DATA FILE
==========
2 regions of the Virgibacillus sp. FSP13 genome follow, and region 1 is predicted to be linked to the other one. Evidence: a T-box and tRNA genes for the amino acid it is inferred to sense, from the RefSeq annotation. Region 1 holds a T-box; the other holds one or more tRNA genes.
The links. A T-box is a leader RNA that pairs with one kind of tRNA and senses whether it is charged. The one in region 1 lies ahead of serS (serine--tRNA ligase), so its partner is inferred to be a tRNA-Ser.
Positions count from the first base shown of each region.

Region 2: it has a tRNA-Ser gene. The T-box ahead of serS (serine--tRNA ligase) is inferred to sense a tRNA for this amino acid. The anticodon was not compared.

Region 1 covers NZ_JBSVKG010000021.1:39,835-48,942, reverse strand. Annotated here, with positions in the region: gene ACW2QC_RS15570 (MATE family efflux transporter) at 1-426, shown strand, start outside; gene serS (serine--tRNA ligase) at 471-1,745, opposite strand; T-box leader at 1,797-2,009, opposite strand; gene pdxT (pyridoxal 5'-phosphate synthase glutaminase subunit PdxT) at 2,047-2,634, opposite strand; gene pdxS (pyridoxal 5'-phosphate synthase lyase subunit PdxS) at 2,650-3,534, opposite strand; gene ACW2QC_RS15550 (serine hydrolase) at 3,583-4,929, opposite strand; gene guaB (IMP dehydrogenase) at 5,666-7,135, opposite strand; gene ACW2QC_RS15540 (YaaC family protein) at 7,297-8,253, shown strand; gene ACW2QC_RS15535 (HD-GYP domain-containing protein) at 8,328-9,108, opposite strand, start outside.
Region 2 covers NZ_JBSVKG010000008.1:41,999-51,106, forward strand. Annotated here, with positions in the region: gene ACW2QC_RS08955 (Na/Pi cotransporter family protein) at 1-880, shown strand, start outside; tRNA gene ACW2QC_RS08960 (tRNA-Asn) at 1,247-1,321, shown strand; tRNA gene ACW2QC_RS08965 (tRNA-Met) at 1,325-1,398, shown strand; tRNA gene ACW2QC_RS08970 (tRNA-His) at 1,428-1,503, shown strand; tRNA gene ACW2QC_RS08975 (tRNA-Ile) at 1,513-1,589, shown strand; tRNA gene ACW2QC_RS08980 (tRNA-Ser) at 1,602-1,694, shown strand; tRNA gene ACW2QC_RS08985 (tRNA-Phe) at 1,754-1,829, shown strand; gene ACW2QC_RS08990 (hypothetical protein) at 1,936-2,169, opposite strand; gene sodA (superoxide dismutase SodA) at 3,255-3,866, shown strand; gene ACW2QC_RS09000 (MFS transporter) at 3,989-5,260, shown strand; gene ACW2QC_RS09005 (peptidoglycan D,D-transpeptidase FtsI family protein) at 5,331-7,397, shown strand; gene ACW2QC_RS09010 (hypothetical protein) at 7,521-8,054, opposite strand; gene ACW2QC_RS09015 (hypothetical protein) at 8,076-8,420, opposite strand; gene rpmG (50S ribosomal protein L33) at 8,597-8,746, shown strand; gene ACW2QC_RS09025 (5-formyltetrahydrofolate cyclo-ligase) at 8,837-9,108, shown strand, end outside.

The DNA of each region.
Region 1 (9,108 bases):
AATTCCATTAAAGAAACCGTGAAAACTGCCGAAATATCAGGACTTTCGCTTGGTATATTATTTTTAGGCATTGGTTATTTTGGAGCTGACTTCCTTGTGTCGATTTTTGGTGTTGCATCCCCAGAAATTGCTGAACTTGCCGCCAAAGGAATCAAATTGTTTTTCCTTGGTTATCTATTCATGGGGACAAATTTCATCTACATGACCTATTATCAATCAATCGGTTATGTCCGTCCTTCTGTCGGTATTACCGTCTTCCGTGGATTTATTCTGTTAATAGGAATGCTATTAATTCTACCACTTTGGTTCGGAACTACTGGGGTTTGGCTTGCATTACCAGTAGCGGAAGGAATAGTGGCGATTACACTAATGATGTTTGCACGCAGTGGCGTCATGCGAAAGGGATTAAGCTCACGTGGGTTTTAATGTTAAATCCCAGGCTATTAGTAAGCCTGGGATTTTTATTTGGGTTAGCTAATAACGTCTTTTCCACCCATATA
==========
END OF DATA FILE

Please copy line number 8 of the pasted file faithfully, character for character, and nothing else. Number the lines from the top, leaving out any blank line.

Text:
Region 1 (9,108 bases):